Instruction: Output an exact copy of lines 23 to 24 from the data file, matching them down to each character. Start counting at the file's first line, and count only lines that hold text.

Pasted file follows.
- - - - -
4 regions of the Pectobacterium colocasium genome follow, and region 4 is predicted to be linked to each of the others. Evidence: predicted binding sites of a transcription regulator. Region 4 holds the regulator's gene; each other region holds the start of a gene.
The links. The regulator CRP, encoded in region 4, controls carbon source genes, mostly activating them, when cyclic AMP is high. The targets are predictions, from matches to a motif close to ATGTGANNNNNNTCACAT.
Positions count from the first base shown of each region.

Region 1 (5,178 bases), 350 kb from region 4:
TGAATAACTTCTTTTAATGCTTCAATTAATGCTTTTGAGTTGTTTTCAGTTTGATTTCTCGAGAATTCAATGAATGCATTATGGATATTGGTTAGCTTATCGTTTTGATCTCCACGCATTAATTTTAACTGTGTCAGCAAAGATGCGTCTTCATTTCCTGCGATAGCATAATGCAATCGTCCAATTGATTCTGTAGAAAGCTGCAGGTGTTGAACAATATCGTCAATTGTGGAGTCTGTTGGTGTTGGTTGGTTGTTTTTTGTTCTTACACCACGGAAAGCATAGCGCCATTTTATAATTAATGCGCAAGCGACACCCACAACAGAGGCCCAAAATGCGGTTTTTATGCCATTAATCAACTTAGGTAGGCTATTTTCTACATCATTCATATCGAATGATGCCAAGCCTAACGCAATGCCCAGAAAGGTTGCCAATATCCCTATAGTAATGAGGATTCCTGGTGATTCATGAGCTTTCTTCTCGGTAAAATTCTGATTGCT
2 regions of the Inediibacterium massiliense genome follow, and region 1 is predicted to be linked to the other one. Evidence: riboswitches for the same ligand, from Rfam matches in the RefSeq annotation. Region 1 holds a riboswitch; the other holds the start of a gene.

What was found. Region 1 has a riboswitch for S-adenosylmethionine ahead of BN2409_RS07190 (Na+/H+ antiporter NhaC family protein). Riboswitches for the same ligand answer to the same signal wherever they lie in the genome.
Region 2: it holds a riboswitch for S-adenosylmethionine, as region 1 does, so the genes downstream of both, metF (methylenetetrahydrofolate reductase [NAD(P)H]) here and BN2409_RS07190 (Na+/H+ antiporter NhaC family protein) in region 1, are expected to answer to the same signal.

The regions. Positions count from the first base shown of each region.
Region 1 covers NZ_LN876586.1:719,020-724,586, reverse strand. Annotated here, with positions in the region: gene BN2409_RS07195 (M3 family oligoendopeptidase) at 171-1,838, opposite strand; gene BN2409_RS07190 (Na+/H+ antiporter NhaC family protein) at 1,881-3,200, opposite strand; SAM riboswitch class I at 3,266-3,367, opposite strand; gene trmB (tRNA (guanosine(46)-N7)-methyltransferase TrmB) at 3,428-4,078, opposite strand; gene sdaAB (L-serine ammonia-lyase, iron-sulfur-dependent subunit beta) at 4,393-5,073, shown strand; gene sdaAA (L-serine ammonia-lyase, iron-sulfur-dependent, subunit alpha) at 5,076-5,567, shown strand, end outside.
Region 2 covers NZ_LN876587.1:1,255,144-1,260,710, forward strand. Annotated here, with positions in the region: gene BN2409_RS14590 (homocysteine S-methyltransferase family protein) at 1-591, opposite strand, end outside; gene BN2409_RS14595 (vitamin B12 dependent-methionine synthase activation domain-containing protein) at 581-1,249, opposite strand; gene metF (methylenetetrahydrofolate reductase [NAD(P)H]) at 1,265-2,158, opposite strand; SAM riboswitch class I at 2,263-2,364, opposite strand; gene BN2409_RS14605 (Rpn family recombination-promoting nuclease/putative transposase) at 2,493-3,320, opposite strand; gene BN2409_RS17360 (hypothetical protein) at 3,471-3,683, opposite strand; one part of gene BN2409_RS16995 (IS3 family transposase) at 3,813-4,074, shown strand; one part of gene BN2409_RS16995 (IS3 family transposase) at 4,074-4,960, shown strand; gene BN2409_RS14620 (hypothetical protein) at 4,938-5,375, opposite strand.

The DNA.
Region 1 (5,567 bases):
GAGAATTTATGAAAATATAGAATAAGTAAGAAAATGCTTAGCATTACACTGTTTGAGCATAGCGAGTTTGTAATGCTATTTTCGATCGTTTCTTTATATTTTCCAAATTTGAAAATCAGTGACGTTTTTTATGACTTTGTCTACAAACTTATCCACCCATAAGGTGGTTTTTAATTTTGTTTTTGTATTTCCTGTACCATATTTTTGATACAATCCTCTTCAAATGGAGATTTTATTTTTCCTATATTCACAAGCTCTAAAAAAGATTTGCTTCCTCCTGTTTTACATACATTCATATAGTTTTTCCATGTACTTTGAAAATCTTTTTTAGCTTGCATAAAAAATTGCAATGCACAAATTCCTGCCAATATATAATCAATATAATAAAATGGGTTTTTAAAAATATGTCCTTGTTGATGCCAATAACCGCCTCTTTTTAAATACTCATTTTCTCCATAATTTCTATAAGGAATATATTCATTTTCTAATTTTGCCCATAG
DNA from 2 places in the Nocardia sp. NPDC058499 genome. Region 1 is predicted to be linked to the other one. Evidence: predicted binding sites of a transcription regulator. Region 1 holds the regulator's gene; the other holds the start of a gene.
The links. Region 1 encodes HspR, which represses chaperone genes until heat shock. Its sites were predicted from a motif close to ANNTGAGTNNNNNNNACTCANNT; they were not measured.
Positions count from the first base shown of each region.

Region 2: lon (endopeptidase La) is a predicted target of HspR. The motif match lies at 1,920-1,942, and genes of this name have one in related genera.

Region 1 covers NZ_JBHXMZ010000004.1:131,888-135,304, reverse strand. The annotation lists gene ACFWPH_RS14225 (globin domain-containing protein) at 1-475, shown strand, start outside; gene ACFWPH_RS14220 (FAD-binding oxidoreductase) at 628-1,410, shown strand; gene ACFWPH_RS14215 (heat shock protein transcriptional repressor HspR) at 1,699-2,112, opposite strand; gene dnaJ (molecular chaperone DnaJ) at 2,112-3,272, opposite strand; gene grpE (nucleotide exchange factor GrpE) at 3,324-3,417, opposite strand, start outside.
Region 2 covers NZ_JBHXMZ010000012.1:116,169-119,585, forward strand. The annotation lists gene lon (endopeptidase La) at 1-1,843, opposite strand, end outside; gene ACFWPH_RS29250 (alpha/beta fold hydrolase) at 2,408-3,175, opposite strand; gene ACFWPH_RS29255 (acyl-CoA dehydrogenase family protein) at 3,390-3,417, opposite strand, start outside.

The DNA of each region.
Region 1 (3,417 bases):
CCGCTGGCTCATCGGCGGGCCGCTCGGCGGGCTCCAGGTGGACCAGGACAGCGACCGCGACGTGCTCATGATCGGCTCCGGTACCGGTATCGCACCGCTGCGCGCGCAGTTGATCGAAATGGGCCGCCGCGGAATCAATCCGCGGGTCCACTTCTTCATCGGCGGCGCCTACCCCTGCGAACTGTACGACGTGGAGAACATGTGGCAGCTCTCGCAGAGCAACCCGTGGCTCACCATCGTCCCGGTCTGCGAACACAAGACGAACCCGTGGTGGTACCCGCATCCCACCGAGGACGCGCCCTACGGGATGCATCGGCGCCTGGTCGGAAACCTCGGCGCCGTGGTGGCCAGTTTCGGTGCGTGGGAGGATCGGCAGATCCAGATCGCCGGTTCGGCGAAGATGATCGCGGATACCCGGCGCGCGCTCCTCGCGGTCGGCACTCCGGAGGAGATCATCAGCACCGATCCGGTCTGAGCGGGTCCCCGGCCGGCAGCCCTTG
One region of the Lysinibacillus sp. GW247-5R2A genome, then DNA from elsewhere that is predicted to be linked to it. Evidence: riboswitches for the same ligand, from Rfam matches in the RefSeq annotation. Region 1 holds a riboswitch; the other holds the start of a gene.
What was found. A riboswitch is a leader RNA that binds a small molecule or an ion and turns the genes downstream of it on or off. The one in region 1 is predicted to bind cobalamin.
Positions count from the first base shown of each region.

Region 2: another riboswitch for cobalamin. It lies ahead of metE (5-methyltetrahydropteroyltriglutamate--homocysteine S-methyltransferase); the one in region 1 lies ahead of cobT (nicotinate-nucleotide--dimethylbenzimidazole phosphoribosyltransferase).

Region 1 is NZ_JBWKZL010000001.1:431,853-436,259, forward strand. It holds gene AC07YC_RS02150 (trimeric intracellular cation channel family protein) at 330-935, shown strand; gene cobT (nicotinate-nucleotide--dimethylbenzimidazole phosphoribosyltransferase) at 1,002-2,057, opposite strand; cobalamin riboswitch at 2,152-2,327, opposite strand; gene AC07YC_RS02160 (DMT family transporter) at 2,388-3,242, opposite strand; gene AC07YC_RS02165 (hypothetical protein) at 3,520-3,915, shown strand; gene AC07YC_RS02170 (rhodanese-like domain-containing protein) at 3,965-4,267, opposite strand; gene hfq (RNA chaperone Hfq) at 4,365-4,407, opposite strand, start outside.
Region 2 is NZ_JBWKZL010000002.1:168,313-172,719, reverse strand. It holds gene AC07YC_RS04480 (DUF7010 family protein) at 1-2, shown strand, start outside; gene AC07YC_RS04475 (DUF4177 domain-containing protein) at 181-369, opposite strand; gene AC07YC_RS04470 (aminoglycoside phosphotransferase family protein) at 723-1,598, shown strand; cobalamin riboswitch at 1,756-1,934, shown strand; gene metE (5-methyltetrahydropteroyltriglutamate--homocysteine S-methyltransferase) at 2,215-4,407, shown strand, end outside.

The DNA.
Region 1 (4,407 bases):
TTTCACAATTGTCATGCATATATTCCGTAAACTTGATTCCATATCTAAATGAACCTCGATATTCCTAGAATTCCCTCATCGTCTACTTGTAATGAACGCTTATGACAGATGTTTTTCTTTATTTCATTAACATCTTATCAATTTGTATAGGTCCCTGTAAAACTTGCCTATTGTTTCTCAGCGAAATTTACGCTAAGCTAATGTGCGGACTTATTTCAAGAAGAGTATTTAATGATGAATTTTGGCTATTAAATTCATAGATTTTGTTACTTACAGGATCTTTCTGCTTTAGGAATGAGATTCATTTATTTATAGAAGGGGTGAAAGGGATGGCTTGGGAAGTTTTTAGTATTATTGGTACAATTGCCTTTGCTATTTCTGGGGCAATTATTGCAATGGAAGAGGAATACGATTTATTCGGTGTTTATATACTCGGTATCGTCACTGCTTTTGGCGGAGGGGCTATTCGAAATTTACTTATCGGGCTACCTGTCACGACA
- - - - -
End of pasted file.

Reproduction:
CCGCTGGCTCATCGGCGGGCCGCTCGGCGGGCTCCAGGTGGACCAGGACAGCGACCGCGACGTGCTCATGATCGGCTCCGGTACCGGTATCGCACCGCTGCGCGCGCAGTTGATCGAAATGGGCCGCCGCGGAATCAATCCGCGGGTCCACTTCTTCATCGGCGGCGCCTACCCCTGCGAACTGTACGACGTGGAGAACATGTGGCAGCTCTCGCAGAGCAACCCGTGGCTCACCATCGTCCCGGTCTGCGAACACAAGACGAACCCGTGGTGGTACCCGCATCCCACCGAGGACGCGCCCTACGGGATGCATCGGCGCCTGGTCGGAAACCTCGGCGCCGTGGTGGCCAGTTTCGGTGCGTGGGAGGATCGGCAGATCCAGATCGCCGGTTCGGCGAAGATGATCGCGGATACCCGGCGCGCGCTCCTCGCGGTCGGCACTCCGGAGGAGATCATCAGCACCGATCCGGTCTGAGCGGGTCCCCGGCCGGCAGCCCTTG
One region of the Lysinibacillus sp. GW247-5R2A genome, then DNA from elsewhere that is predicted to be linked to it. Evidence: riboswitches for the same ligand, from Rfam matches in the RefSeq annotation. Region 1 holds a riboswitch; the other holds the start of a gene.